Attorney General Beau Biden asked the Joint Finance Committee to increase funding for the Child Predator Task Force, a unit that investigates online child exploitation. Biden told the committee that such funding was critical to help combat crimes against children.
Biden made the comments Monday in Dover when he appeared before the JFC to request additional financial allocation for items that were left unfunded by Gov. Jack Markell’s fiscal year 2015 budget. He was joined before the committee by state prosecutor Kathleen Jennings and Chief Deputy Attorney General Ian McConnell.
The majority of Biden’s comments focused on seeking additional financial support for the Child Predator Task Force. Biden formed the unit in 2007 to investigate all cases of child pornography and when an individual tries to meet a child through online contact. Since its formation, the unit has grown to include 35 local police forces, conducted 800 investigations, executed more than 300 search warrants and secured more than 150 convictions.
“These are vitally important cases,” Jennings said. “Child pornography is as bad as it gets. It’s the worst kind of victimization of children.”
Jennings noted that the task force’s case load has steadily increased over the last few years. There were 148 investigations in 2011, , 161 investigations in 2012 and 173 investigations in 2013, according to Jennings. She said that arrests and convictions have also grown concurrent with the investigations.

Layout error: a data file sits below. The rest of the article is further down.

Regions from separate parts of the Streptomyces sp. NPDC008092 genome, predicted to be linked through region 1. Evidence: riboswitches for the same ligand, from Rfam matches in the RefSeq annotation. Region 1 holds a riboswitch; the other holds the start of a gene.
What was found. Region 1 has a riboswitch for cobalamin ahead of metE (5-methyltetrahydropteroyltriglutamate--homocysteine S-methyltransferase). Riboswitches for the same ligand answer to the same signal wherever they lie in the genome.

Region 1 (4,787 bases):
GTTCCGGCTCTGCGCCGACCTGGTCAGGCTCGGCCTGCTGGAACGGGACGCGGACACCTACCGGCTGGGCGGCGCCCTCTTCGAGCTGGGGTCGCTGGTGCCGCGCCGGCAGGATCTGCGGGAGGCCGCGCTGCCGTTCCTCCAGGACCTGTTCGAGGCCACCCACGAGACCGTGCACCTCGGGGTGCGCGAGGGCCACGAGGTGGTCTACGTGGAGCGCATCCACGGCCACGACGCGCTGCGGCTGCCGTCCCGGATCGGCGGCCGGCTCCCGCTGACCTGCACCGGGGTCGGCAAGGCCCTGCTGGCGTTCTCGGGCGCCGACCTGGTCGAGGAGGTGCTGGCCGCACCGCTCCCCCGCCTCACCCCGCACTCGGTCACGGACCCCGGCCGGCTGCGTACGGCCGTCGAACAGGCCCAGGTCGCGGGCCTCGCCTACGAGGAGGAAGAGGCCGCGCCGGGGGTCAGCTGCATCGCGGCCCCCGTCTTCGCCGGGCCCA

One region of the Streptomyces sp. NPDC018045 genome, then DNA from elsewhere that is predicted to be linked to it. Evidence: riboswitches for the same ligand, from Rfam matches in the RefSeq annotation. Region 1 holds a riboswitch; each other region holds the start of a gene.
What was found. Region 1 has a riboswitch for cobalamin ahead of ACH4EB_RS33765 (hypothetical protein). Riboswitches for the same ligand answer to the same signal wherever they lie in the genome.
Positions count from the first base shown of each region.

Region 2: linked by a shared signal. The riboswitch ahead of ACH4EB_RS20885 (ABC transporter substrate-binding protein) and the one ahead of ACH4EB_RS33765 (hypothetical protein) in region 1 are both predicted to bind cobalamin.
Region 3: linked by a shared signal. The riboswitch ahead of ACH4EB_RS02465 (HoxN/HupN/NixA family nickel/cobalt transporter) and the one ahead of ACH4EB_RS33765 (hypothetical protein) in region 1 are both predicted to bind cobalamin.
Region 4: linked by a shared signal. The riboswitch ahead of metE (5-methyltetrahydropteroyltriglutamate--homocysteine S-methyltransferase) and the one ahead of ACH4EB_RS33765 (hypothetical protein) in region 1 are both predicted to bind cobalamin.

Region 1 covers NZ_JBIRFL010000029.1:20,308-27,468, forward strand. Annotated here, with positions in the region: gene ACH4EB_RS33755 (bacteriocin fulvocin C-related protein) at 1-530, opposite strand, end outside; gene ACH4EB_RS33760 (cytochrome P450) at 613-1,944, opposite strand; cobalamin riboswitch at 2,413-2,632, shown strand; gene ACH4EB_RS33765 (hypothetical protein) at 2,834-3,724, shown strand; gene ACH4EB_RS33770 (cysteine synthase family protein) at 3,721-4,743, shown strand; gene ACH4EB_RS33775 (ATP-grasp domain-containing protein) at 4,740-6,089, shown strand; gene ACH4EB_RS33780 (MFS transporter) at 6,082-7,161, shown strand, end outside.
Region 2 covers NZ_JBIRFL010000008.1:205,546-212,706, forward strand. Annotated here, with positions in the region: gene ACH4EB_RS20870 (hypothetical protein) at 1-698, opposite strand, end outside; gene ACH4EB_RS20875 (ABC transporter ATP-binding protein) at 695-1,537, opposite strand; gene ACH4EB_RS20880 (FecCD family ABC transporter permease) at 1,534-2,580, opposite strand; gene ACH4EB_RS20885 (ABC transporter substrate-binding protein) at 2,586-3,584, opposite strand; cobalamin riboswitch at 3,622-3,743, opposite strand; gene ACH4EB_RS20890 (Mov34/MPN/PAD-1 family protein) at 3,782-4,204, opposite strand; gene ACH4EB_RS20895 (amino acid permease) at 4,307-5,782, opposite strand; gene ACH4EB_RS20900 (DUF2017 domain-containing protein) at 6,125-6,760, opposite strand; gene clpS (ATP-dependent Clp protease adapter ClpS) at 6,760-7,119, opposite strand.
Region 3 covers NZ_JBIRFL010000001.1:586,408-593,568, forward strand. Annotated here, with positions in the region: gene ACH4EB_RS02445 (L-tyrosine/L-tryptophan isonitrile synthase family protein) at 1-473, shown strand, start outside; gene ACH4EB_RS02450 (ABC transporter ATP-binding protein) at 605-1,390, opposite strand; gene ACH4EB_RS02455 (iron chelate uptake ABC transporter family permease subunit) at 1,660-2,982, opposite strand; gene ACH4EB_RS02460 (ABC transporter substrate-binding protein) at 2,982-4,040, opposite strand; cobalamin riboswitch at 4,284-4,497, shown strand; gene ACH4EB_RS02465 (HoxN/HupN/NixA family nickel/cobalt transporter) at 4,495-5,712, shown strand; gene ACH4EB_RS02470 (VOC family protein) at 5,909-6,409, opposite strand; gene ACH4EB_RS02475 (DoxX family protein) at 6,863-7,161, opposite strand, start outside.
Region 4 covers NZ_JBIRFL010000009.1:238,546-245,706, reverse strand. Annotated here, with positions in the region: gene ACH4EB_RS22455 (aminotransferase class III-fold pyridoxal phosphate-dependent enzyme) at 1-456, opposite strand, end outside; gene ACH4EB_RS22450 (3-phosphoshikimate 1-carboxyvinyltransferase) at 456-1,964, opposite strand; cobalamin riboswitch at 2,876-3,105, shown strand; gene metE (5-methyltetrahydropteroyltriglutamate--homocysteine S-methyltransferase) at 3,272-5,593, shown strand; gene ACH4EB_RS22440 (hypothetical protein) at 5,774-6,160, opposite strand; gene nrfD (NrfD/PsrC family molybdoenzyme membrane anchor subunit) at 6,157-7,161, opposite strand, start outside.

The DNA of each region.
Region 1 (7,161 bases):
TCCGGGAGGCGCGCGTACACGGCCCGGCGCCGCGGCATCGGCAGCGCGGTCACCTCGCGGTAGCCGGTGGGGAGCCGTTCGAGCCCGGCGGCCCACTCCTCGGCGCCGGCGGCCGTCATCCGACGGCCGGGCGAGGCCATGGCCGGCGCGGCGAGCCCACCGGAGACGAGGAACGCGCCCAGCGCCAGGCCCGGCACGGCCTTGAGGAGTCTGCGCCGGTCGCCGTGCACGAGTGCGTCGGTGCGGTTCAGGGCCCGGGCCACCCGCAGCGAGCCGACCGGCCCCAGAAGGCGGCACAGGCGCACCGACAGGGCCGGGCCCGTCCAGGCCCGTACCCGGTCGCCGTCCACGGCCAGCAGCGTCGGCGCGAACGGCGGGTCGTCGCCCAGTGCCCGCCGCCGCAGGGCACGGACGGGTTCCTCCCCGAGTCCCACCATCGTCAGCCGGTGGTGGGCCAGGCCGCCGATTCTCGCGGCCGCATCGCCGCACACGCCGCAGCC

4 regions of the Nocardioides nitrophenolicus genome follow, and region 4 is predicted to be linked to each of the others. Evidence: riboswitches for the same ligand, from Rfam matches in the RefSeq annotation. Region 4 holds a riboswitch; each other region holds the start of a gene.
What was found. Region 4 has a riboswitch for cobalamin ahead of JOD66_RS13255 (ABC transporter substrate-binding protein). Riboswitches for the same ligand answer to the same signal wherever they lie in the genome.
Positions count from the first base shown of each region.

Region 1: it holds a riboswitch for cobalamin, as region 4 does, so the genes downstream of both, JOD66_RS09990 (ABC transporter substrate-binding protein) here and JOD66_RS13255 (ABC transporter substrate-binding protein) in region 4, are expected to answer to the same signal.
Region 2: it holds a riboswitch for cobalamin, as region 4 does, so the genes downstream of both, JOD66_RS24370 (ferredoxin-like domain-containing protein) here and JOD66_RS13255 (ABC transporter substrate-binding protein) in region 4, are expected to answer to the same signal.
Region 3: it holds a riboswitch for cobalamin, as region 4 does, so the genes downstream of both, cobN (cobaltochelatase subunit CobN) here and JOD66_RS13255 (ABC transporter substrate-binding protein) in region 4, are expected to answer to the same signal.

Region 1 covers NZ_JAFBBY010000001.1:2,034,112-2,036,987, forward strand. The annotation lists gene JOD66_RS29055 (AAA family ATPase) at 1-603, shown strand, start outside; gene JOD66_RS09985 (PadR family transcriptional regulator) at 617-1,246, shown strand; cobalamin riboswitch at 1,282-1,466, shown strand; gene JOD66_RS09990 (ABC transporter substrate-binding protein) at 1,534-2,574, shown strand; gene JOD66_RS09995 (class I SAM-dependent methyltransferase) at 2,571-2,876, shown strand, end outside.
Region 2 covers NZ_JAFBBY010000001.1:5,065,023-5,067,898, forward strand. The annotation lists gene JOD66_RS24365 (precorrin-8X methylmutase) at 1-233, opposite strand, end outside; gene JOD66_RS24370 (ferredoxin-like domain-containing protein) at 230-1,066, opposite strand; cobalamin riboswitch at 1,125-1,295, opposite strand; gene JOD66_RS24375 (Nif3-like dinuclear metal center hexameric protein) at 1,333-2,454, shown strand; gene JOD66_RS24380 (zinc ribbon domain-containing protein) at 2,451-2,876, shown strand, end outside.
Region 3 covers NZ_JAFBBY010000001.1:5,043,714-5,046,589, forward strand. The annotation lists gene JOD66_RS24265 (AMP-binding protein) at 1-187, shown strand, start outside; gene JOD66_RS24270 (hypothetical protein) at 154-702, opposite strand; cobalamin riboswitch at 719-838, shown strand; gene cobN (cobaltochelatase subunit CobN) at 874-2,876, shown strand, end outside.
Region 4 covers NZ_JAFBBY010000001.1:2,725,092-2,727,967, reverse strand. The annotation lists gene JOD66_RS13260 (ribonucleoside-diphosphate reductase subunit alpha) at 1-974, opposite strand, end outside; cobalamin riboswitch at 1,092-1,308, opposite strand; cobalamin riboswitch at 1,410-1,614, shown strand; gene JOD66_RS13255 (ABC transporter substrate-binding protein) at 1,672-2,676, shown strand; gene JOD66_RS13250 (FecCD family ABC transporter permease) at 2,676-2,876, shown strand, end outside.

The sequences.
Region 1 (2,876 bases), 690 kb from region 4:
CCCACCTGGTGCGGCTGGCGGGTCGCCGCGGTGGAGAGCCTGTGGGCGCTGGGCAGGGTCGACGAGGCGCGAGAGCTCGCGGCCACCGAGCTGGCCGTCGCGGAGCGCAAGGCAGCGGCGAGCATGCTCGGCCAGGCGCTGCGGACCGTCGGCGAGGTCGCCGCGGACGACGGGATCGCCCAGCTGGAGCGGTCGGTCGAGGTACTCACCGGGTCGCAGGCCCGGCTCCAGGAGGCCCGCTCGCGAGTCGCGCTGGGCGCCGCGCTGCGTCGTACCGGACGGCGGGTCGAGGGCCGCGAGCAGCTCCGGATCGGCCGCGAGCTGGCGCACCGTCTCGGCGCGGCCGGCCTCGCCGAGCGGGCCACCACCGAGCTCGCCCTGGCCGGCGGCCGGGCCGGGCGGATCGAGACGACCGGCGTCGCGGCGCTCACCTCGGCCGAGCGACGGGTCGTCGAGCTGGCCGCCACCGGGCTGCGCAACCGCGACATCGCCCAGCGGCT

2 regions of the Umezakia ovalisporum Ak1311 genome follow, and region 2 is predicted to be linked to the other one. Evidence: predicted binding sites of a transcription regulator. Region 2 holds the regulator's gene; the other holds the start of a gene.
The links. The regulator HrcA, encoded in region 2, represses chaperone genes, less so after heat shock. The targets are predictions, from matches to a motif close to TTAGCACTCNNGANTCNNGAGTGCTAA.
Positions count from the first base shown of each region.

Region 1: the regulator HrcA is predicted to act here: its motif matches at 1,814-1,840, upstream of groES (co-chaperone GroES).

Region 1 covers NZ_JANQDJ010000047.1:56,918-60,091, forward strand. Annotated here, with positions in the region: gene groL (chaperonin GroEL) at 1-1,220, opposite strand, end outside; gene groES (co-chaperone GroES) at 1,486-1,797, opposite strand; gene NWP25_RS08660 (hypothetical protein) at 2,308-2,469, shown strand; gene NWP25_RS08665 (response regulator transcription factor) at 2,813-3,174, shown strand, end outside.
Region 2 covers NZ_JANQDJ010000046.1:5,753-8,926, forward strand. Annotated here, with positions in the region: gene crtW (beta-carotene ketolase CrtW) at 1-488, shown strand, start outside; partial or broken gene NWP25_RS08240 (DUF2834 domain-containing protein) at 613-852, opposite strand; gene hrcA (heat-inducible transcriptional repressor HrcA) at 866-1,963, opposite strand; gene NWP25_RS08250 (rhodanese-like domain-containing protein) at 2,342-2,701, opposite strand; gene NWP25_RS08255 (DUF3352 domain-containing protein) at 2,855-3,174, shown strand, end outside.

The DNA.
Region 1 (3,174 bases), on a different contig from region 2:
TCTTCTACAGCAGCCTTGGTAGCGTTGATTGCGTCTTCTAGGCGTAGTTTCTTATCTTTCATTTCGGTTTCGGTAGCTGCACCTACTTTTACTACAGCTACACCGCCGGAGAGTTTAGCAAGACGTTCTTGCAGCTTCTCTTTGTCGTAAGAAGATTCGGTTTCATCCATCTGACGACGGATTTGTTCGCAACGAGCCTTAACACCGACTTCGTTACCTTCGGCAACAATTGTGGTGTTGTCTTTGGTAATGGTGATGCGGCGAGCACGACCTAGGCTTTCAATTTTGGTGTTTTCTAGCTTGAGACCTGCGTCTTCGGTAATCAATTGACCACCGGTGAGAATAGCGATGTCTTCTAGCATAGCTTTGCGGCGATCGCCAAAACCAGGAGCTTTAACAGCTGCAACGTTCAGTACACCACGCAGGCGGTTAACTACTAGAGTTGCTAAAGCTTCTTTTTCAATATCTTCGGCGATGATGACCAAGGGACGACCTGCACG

The state prosecutor noted that the task force puts a tremendous effort into each investigation, including examining computers, conducting search warrants, and writing “intense and involved” reports.
“With the increasing number of investigations and increasing number of prosecutions, we need more help,” Jennings told the JFC members.
Jennings requested financing for an additional investigator, a senior forensic investigator and a prosecutor. The costs for the prosecutor and additional investigator are expected to total $172,400, according to data provided by the Attorney General’s Office. Currently, the unit has one attorney and four investigators, according to Abigail Layton, who leads the Child Predator Task Force.
Layton also spoke before the JFC emphasizing the need for funding the unit. She said that investigations are changing and becoming increasingly complex. According to Layton, the majority of their cases involved pedophiles sharing child pornography files, but the unit’s investigations have evolved into shutting down pedophiles who try to talk to children online or arrange meetings with their victims.
“Each case now is much, much bigger and much more difficult because we now have contact victims all throughout the country,” Layton said. “In the last few years we have seen a dramatic increase in the depth and complication of these cases.”
Layton said that in 50 percent of the unit’s cases in 2013, the individual had contact with a child, but cautioned that those cases did not always include physical contact. She added that online communication with a child in an Internet chat room counts as contact.
Melanie George Smith, D-Bear, praised her staff and Biden for their hard work in catching child predators.
“Any parent can feel the pain of what it would be like if that was your child,” she said.